By Joe Darby
A while back I was browsing Amazon for books and I saw that Prof. Henry O. Robertson of Louisiana College in Alexandria had penned a new volume on the Civil War Red River campaign.
My first reaction was one of pleasant surprise because I try to keep up with all new books about Louisiana history and this one had slipped by me. Now, I was aware of it.
My second reaction was, “What in the world can anyone write about that’s new on the Red River campaign?” Robertson is one of Louisiana’s more respected historians and is a popular speaker at history forums and seminars. But I have all of the books on the Red River battles by Gary Joiner of LSU Shreveport, the acknowledged expert on the campaign, as well as books on that campaign by other authors. It seemed to me that pretty much all aspects of those battles have been covered.
However, figuring that Henry, as his friends call him, would have done his usual good work on his new book, “The Red River Campaign and Its Toll: 69 Bloody Days in Louisiana, March-May 1864,” I ordered it.
Well, as it turns out, Henry has dived into aspects of the campaign that have either not been covered or have been touched upon only lightly.
His first chapter gives a brief political and social history of the Red River valley in Louisiana, describing the various ethnic groups — French, American, Creole and African American slaves — that settled in this region. He includes fascinating profiles of several individuals who were representative of the different groups, including the Prudhommes of Oakland Plantation just south of our fair little city.
Once the reader has a feel for who settled here and why, Henry provides a good look at the politics of the region and how voting went in the days leading up to secession and the beginning of the war. He includes several voting charts of election results, which for political junkies like me, are essential in illustrating how the electorate — in this case while male voters — cast their ballots in the different parishes of the region..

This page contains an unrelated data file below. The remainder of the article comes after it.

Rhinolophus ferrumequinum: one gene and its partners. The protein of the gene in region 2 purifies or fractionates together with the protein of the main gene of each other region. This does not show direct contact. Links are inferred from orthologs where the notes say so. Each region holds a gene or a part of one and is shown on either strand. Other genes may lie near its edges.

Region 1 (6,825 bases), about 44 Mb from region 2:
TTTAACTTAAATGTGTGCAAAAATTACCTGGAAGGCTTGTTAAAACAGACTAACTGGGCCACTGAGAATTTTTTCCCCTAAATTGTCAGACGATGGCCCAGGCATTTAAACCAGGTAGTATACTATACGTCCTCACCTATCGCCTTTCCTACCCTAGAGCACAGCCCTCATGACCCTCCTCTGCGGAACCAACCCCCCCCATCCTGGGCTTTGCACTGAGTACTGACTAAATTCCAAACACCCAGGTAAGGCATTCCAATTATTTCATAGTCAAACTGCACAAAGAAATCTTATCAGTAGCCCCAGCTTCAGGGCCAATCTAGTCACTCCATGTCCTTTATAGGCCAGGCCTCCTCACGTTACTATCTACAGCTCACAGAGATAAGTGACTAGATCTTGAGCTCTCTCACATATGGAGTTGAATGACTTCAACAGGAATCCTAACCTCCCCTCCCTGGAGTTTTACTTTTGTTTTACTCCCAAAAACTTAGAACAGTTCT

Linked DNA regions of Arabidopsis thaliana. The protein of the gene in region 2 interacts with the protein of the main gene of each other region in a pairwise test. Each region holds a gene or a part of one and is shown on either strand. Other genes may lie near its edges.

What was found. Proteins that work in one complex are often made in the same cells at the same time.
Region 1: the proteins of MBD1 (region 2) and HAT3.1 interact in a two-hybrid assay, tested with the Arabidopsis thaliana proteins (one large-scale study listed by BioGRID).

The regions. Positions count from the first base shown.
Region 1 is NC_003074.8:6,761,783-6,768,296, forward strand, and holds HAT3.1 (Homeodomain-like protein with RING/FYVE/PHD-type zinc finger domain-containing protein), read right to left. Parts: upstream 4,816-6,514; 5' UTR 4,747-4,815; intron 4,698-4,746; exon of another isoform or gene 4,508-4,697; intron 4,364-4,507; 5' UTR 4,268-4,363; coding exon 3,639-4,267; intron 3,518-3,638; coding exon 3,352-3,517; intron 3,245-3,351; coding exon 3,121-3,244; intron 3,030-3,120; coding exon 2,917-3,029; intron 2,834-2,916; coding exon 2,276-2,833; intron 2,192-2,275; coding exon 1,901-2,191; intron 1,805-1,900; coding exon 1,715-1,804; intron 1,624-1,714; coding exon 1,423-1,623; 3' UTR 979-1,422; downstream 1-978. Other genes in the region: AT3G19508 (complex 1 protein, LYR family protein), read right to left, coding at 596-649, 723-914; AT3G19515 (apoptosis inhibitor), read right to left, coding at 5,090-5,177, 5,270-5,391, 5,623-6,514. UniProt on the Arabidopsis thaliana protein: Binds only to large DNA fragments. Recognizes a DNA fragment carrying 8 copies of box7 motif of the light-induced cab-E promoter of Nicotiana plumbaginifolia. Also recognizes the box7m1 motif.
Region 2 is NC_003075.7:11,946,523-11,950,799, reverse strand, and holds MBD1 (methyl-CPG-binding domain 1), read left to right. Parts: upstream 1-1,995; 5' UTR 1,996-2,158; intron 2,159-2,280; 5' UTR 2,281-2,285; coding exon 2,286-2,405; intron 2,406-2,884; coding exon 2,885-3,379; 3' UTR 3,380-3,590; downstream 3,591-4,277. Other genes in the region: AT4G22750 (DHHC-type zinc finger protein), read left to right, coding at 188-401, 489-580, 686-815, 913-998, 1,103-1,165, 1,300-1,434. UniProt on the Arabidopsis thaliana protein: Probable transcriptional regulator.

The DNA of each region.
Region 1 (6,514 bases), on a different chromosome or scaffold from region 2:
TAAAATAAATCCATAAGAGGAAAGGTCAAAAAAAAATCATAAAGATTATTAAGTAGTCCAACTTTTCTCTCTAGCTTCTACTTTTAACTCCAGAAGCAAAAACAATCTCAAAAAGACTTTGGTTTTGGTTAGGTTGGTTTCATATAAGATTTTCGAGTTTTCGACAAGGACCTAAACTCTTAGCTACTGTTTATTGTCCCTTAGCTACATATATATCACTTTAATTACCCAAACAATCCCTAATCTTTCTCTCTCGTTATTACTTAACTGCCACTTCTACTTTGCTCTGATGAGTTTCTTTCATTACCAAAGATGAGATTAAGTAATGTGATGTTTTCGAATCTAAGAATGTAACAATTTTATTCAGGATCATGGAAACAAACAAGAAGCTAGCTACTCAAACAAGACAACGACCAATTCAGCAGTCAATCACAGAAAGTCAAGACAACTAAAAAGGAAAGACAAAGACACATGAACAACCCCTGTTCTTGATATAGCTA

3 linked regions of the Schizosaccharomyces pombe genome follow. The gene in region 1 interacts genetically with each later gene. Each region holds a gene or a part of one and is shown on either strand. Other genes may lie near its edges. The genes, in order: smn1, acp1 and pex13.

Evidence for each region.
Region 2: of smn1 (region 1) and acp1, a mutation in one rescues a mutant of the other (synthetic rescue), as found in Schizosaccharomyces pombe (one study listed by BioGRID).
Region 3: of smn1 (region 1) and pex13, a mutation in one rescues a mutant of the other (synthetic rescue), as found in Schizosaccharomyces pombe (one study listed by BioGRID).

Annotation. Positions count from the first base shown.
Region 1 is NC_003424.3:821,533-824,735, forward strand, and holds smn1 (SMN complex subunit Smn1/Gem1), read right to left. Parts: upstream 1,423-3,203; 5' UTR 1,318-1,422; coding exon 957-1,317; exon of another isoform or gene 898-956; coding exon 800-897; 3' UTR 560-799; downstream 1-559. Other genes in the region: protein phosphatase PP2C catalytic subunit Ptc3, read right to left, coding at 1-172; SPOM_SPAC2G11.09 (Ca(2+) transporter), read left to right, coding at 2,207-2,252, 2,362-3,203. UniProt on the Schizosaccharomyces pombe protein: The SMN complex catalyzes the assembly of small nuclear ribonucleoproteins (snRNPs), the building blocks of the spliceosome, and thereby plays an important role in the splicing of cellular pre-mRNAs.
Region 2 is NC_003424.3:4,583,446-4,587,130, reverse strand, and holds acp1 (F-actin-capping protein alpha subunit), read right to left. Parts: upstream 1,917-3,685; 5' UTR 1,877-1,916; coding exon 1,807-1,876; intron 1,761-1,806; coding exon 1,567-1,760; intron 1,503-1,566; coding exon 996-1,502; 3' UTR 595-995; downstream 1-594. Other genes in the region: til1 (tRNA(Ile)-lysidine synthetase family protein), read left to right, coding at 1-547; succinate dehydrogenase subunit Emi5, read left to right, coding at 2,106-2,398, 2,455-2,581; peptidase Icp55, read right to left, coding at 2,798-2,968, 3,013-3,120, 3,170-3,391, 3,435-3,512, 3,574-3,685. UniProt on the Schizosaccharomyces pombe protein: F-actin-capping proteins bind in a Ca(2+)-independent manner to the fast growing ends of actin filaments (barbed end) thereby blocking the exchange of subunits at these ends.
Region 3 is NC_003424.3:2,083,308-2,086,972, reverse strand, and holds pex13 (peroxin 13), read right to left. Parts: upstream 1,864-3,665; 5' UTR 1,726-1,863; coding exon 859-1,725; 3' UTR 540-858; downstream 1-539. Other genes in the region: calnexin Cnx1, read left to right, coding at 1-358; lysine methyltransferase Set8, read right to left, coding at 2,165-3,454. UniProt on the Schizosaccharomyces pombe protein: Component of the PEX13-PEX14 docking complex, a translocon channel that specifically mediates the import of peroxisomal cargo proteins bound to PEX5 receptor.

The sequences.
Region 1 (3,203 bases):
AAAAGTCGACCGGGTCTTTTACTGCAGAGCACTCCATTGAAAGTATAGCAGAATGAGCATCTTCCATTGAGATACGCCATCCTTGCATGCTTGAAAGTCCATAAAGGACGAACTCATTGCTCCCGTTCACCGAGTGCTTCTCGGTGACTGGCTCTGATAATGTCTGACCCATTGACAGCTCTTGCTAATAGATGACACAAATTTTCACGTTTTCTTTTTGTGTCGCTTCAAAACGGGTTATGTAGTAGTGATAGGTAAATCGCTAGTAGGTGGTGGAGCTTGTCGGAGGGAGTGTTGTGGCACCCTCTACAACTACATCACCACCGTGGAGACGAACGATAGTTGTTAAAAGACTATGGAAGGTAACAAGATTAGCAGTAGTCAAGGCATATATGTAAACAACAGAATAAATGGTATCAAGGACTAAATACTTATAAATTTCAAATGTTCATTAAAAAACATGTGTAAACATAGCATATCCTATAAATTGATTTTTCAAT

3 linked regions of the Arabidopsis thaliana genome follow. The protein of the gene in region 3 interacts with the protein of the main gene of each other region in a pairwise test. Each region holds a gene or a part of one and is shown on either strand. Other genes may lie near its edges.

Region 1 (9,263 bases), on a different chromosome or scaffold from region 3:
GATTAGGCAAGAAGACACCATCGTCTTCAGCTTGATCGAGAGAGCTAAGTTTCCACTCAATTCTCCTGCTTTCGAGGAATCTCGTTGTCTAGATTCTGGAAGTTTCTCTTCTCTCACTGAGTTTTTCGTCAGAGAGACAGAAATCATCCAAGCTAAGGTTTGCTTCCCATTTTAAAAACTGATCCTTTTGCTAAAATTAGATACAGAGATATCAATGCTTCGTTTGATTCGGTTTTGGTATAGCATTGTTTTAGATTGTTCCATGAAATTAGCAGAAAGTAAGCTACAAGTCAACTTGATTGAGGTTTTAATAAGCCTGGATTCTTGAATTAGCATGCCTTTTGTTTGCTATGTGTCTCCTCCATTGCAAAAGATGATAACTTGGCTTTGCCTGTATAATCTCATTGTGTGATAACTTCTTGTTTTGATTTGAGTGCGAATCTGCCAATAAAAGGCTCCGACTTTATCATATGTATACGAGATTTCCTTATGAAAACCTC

Of course he touches on the cotton economy of the river valley and then covers the skirmishes and battles, including the big one at Mansfield, the last major Confederate victory of the Civil War. He follows the retreat of the Union army back to the final bloody little battle at Yellow Bayou, near the Atchafalaya River.
What brightens up these battle accounts is the fact that the author has delved into soldiers’ letters and diaries that I and probably many other readers are not familiar with, presenting fresh viewpoints of the campaign on the ground.
The disputes and disagreements between the Confederate battlefield commander, Gen. Richard Taylor, and his boss, the Trans-Mississippi commander Gen. Edmund Kirby Smith in Shreveport, are well told. Henry’s view is a bit more sympathetic to Smith than my own, but he points out that Taylor was certainly not blameless for Confederate mistakes made.
He also pulls no punches when describing the destruction wrought during the retreat of the Union Army under Gen. Nathaniel Banks, including the wanton burning of Alexandria to the ground.
Henry told me that he was of course aware that he was diving into an area “already replete with fantastic histories…I went out and found stuff” that had not yet been examined. “(M)y approach is much more of a ‘war and society’ or social history.”
In short, I say Henry’s book it’s a darned good read, with fresh insights and detail, and if you have any interest in this area, I highly recommend it.